One of the most important techniques provided by modern logic is the use of models to show the consistency of theories. The technique burst onto the scene in the late 19th century, and had its most important early instance in demonstrating the consistency of non-Euclidean geometries. This talk investigates the development of that technique as it transitions from a geometric tool to an all-purpose tool of logic. Prof. Blanchette argues that the standard narrative, according to which our modern technique provides answers to centuries-old questions, is mistaken. Once we understand how modern models work, she'll argue, we see important differences between the kinds of consistency-claims that would have made sense, e.g., to Kant and the kinds of consistency-claims that we can demonstrate today. We’ll also see some philosophically-interesting shifts, over this time period, in the kinds of things that we take proofs to demonstrate.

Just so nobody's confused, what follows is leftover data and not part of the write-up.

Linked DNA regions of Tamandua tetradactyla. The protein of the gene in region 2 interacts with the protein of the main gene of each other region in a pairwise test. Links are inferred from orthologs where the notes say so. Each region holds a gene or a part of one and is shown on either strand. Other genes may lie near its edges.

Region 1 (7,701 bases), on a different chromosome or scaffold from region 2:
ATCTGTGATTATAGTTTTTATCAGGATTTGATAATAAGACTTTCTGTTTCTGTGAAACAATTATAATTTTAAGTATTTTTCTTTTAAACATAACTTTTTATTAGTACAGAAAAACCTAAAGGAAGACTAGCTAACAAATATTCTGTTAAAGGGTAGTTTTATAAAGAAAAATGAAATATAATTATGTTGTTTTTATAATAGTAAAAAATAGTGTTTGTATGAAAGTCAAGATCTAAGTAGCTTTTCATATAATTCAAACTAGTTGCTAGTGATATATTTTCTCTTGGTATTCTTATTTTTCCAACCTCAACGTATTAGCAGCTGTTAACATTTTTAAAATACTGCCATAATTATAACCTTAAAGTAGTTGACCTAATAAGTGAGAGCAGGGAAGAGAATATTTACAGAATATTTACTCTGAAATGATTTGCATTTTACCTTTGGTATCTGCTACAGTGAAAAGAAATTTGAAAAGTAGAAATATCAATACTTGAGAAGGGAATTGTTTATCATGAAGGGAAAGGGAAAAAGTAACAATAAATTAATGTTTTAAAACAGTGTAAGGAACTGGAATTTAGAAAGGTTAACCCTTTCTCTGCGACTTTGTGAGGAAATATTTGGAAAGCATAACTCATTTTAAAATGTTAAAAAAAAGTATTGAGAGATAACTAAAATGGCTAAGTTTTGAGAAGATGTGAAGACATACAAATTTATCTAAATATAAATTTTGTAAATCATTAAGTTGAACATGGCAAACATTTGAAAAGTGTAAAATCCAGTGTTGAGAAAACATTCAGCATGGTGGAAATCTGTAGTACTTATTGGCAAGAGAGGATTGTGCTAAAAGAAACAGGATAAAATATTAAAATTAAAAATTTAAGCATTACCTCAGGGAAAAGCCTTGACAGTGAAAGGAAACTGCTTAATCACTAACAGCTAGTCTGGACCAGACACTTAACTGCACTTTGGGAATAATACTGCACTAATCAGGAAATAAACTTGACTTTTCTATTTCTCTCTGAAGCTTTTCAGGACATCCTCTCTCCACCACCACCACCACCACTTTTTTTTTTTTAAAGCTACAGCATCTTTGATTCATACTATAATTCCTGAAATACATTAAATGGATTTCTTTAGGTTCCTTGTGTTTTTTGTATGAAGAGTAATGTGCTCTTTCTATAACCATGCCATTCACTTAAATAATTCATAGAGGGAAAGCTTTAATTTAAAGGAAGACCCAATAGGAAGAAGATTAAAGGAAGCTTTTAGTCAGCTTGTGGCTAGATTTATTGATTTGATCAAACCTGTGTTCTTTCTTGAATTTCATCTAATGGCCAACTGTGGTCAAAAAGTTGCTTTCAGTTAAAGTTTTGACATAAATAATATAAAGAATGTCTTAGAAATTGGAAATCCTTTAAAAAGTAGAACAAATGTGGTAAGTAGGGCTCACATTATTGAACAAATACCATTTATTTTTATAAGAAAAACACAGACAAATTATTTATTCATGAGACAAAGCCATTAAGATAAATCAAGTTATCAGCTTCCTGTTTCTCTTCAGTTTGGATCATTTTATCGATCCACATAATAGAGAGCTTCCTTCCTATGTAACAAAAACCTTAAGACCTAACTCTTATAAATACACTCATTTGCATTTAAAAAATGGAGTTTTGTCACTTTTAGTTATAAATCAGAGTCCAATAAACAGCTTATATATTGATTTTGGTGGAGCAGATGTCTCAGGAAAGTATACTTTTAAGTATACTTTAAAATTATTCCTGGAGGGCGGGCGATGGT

Patricia Blanchette is Professor of Philosophy and Glynn Family Honors Collegiate Chair in the Department of Philosophy at the University of Notre Dame. Prior to coming to Notre Dame, Blanchette taught in the Department of Philosophy at Yale University. Blanchette works in the history and philosophy of logic, philosophy of mathematics, history of analytic philosophy, and philosophy of language. She is an editor of the Bulletin of Symbolic Logic, and serves on the editorial boards of the Notre Dame Journal of Formal Logic and of Philosophia Mathematica. She is the author of Frege’s Conception of Logic (Oxford University Press 2012).
The Mathematics & Philosophy Lectures aim to introduce topics at the intersection of mathematics and philosophy to a general academic audience. They are sponsored by the Departments of Philosophy and Mathematics, PIMS, the Pacific Institute for the Mathematical Sciences, and the Faculty of Science. The events are free & open to the public; a reception follows.